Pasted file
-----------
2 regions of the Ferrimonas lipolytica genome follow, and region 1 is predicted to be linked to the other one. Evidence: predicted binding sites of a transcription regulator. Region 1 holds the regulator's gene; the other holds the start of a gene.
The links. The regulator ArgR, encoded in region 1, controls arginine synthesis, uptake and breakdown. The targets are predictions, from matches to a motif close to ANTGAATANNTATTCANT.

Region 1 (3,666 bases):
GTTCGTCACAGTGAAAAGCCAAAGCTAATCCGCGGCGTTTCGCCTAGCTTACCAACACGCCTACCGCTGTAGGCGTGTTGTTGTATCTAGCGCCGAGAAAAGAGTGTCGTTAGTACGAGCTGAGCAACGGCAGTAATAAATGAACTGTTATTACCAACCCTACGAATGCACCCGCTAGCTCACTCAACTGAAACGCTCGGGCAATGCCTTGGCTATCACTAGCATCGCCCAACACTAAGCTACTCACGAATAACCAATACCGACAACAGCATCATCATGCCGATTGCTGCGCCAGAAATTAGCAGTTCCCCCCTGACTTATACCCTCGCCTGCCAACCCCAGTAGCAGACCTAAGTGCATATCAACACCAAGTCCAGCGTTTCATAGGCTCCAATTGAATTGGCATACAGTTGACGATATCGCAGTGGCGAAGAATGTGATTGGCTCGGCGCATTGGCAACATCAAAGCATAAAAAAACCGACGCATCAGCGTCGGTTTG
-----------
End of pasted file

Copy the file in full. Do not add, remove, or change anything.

2 regions of the Ferrimonas lipolytica genome follow, and region 1 is predicted to be linked to the other one. Evidence: predicted binding sites of a transcription regulator. Region 1 holds the regulator's gene; the other holds the start of a gene.
The links. The regulator ArgR, encoded in region 1, controls arginine synthesis, uptake and breakdown. The targets are predictions, from matches to a motif close to ANTGAATANNTATTCANT.

Region 1 (3,666 bases):
GTTCGTCACAGTGAAAAGCCAAAGCTAATCCGCGGCGTTTCGCCTAGCTTACCAACACGCCTACCGCTGTAGGCGTGTTGTTGTATCTAGCGCCGAGAAAAGAGTGTCGTTAGTACGAGCTGAGCAACGGCAGTAATAAATGAACTGTTATTACCAACCCTACGAATGCACCCGCTAGCTCACTCAACTGAAACGCTCGGGCAATGCCTTGGCTATCACTAGCATCGCCCAACACTAAGCTACTCACGAATAACCAATACCGACAACAGCATCATCATGCCGATTGCTGCGCCAGAAATTAGCAGTTCCCCCCTGACTTATACCCTCGCCTGCCAACCCCAGTAGCAGACCTAAGTGCATATCAACACCAAGTCCAGCGTTTCATAGGCTCCAATTGAATTGGCATACAGTTGACGATATCGCAGTGGCGAAGAATGTGATTGGCTCGGCGCATTGGCAACATCAAAGCATAAAAAAACCGACGCATCAGCGTCGGTTTG